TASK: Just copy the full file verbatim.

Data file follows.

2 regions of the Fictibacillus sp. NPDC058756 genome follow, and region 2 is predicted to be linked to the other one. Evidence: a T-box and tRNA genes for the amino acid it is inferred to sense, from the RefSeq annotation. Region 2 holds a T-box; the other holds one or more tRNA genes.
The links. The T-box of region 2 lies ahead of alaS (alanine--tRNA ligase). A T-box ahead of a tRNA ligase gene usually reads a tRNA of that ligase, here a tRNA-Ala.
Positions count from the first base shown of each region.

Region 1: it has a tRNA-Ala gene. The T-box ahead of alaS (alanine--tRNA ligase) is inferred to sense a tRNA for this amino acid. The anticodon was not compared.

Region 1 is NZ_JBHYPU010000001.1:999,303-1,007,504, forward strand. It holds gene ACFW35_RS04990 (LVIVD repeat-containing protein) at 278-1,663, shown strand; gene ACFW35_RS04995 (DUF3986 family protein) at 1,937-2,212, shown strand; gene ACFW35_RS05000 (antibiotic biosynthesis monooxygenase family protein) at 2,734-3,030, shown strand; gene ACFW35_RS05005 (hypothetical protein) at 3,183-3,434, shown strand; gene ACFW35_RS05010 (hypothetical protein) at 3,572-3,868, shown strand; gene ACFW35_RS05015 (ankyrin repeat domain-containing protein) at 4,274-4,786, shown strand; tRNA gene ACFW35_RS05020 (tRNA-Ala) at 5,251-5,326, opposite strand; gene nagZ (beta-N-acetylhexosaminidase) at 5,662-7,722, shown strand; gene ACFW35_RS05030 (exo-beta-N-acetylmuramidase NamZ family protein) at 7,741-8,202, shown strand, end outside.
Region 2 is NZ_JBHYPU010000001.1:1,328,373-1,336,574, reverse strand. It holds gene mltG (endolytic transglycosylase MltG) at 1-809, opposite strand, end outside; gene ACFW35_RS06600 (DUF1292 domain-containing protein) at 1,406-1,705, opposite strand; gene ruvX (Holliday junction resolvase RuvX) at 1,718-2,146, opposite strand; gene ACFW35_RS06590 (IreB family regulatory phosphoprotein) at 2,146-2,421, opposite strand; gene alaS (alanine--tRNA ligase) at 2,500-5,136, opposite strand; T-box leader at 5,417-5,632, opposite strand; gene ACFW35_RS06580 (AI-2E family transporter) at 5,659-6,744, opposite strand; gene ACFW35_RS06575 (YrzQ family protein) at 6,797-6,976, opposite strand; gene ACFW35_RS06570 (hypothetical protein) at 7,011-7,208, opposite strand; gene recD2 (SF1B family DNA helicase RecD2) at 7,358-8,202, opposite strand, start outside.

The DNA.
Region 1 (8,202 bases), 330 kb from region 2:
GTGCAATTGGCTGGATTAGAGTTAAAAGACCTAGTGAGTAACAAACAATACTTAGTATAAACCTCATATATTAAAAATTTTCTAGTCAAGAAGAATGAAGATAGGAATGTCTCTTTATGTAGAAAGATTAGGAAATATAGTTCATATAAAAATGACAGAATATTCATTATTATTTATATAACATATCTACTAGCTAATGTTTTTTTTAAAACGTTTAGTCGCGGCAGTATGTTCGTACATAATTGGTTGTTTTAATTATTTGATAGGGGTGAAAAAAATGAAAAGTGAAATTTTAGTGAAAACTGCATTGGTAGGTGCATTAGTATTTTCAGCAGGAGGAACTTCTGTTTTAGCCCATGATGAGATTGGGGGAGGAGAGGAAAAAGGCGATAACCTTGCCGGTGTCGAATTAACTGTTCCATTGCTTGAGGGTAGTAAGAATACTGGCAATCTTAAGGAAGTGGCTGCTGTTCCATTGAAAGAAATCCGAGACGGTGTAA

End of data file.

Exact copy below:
2 regions of the Fictibacillus sp. NPDC058756 genome follow, and region 2 is predicted to be linked to the other one. Evidence: a T-box and tRNA genes for the amino acid it is inferred to sense, from the RefSeq annotation. Region 2 holds a T-box; the other holds one or more tRNA genes.
The links. The T-box of region 2 lies ahead of alaS (alanine--tRNA ligase). A T-box ahead of a tRNA ligase gene usually reads a tRNA of that ligase, here a tRNA-Ala.
Positions count from the first base shown of each region.

Region 1: it has a tRNA-Ala gene. The T-box ahead of alaS (alanine--tRNA ligase) is inferred to sense a tRNA for this amino acid. The anticodon was not compared.

Region 1 is NZ_JBHYPU010000001.1:999,303-1,007,504, forward strand. It holds gene ACFW35_RS04990 (LVIVD repeat-containing protein) at 278-1,663, shown strand; gene ACFW35_RS04995 (DUF3986 family protein) at 1,937-2,212, shown strand; gene ACFW35_RS05000 (antibiotic biosynthesis monooxygenase family protein) at 2,734-3,030, shown strand; gene ACFW35_RS05005 (hypothetical protein) at 3,183-3,434, shown strand; gene ACFW35_RS05010 (hypothetical protein) at 3,572-3,868, shown strand; gene ACFW35_RS05015 (ankyrin repeat domain-containing protein) at 4,274-4,786, shown strand; tRNA gene ACFW35_RS05020 (tRNA-Ala) at 5,251-5,326, opposite strand; gene nagZ (beta-N-acetylhexosaminidase) at 5,662-7,722, shown strand; gene ACFW35_RS05030 (exo-beta-N-acetylmuramidase NamZ family protein) at 7,741-8,202, shown strand, end outside.
Region 2 is NZ_JBHYPU010000001.1:1,328,373-1,336,574, reverse strand. It holds gene mltG (endolytic transglycosylase MltG) at 1-809, opposite strand, end outside; gene ACFW35_RS06600 (DUF1292 domain-containing protein) at 1,406-1,705, opposite strand; gene ruvX (Holliday junction resolvase RuvX) at 1,718-2,146, opposite strand; gene ACFW35_RS06590 (IreB family regulatory phosphoprotein) at 2,146-2,421, opposite strand; gene alaS (alanine--tRNA ligase) at 2,500-5,136, opposite strand; T-box leader at 5,417-5,632, opposite strand; gene ACFW35_RS06580 (AI-2E family transporter) at 5,659-6,744, opposite strand; gene ACFW35_RS06575 (YrzQ family protein) at 6,797-6,976, opposite strand; gene ACFW35_RS06570 (hypothetical protein) at 7,011-7,208, opposite strand; gene recD2 (SF1B family DNA helicase RecD2) at 7,358-8,202, opposite strand, start outside.

The DNA.
Region 1 (8,202 bases), 330 kb from region 2:
GTGCAATTGGCTGGATTAGAGTTAAAAGACCTAGTGAGTAACAAACAATACTTAGTATAAACCTCATATATTAAAAATTTTCTAGTCAAGAAGAATGAAGATAGGAATGTCTCTTTATGTAGAAAGATTAGGAAATATAGTTCATATAAAAATGACAGAATATTCATTATTATTTATATAACATATCTACTAGCTAATGTTTTTTTTAAAACGTTTAGTCGCGGCAGTATGTTCGTACATAATTGGTTGTTTTAATTATTTGATAGGGGTGAAAAAAATGAAAAGTGAAATTTTAGTGAAAACTGCATTGGTAGGTGCATTAGTATTTTCAGCAGGAGGAACTTCTGTTTTAGCCCATGATGAGATTGGGGGAGGAGAGGAAAAAGGCGATAACCTTGCCGGTGTCGAATTAACTGTTCCATTGCTTGAGGGTAGTAAGAATACTGGCAATCTTAAGGAAGTGGCTGCTGTTCCATTGAAAGAAATCCGAGACGGTGTAA